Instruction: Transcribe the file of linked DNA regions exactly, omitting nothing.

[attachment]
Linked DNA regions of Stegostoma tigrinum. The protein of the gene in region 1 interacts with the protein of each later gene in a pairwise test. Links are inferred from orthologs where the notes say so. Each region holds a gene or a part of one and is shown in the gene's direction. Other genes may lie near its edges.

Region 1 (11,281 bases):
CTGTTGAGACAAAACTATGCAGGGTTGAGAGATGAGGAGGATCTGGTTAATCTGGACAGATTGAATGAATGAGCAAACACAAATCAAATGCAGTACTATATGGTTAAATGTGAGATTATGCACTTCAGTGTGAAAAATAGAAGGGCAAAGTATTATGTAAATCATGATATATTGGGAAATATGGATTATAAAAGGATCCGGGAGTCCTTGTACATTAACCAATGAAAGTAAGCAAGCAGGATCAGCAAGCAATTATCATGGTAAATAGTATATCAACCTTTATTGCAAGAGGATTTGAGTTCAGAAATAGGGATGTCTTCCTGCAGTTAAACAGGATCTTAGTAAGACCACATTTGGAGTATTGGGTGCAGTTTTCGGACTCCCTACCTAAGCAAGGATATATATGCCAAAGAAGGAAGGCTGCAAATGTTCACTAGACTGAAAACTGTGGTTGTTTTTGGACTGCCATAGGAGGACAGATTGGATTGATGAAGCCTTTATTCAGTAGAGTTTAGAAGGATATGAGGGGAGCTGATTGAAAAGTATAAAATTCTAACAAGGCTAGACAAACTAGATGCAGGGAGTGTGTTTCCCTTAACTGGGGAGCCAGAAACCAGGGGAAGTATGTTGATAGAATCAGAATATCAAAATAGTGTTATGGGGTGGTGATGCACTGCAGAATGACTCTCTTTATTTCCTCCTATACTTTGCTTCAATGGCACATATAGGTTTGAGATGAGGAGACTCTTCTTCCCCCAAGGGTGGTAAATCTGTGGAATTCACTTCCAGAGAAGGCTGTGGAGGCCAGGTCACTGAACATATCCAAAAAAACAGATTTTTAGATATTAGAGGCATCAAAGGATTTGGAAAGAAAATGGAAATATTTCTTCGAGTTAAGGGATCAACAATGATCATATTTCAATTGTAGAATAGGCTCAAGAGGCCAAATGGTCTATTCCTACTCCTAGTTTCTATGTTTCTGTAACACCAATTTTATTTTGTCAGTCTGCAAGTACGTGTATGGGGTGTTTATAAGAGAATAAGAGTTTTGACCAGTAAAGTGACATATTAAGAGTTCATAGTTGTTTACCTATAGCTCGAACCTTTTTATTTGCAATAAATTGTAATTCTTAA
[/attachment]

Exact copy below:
Linked DNA regions of Stegostoma tigrinum. The protein of the gene in region 1 interacts with the protein of each later gene in a pairwise test. Links are inferred from orthologs where the notes say so. Each region holds a gene or a part of one and is shown in the gene's direction. Other genes may lie near its edges.

Region 1 (11,281 bases):
CTGTTGAGACAAAACTATGCAGGGTTGAGAGATGAGGAGGATCTGGTTAATCTGGACAGATTGAATGAATGAGCAAACACAAATCAAATGCAGTACTATATGGTTAAATGTGAGATTATGCACTTCAGTGTGAAAAATAGAAGGGCAAAGTATTATGTAAATCATGATATATTGGGAAATATGGATTATAAAAGGATCCGGGAGTCCTTGTACATTAACCAATGAAAGTAAGCAAGCAGGATCAGCAAGCAATTATCATGGTAAATAGTATATCAACCTTTATTGCAAGAGGATTTGAGTTCAGAAATAGGGATGTCTTCCTGCAGTTAAACAGGATCTTAGTAAGACCACATTTGGAGTATTGGGTGCAGTTTTCGGACTCCCTACCTAAGCAAGGATATATATGCCAAAGAAGGAAGGCTGCAAATGTTCACTAGACTGAAAACTGTGGTTGTTTTTGGACTGCCATAGGAGGACAGATTGGATTGATGAAGCCTTTATTCAGTAGAGTTTAGAAGGATATGAGGGGAGCTGATTGAAAAGTATAAAATTCTAACAAGGCTAGACAAACTAGATGCAGGGAGTGTGTTTCCCTTAACTGGGGAGCCAGAAACCAGGGGAAGTATGTTGATAGAATCAGAATATCAAAATAGTGTTATGGGGTGGTGATGCACTGCAGAATGACTCTCTTTATTTCCTCCTATACTTTGCTTCAATGGCACATATAGGTTTGAGATGAGGAGACTCTTCTTCCCCCAAGGGTGGTAAATCTGTGGAATTCACTTCCAGAGAAGGCTGTGGAGGCCAGGTCACTGAACATATCCAAAAAAACAGATTTTTAGATATTAGAGGCATCAAAGGATTTGGAAAGAAAATGGAAATATTTCTTCGAGTTAAGGGATCAACAATGATCATATTTCAATTGTAGAATAGGCTCAAGAGGCCAAATGGTCTATTCCTACTCCTAGTTTCTATGTTTCTGTAACACCAATTTTATTTTGTCAGTCTGCAAGTACGTGTATGGGGTGTTTATAAGAGAATAAGAGTTTTGACCAGTAAAGTGACATATTAAGAGTTCATAGTTGTTTACCTATAGCTCGAACCTTTTTATTTGCAATAAATTGTAATTCTTAA